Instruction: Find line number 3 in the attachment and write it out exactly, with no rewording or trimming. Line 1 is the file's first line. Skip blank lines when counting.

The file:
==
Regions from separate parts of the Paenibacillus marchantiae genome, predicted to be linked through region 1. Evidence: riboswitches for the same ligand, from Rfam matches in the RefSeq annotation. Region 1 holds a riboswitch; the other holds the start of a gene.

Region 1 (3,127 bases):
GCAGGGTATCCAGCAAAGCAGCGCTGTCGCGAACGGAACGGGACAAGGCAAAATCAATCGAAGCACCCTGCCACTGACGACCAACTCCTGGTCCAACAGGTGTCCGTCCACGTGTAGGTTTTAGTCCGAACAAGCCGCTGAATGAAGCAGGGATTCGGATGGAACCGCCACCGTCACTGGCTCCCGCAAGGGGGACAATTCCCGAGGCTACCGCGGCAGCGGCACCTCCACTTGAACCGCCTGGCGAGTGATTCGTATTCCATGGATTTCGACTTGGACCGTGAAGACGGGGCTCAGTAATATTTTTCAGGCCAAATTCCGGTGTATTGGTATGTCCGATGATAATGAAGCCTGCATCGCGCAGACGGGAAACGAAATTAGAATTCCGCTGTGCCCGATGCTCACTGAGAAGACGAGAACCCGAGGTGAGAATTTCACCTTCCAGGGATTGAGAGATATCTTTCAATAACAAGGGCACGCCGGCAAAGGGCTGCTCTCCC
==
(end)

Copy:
GCAGGGTATCCAGCAAAGCAGCGCTGTCGCGAACGGAACGGGACAAGGCAAAATCAATCGAAGCACCCTGCCACTGACGACCAACTCCTGGTCCAACAGGTGTCCGTCCACGTGTAGGTTTTAGTCCGAACAAGCCGCTGAATGAAGCAGGGATTCGGATGGAACCGCCACCGTCACTGGCTCCCGCAAGGGGGACAATTCCCGAGGCTACCGCGGCAGCGGCACCTCCACTTGAACCGCCTGGCGAGTGATTCGTATTCCATGGATTTCGACTTGGACCGTGAAGACGGGGCTCAGTAATATTTTTCAGGCCAAATTCCGGTGTATTGGTATGTCCGATGATAATGAAGCCTGCATCGCGCAGACGGGAAACGAAATTAGAATTCCGCTGTGCCCGATGCTCACTGAGAAGACGAGAACCCGAGGTGAGAATTTCACCTTCCAGGGATTGAGAGATATCTTTCAATAACAAGGGCACGCCGGCAAAGGGCTGCTCTCCC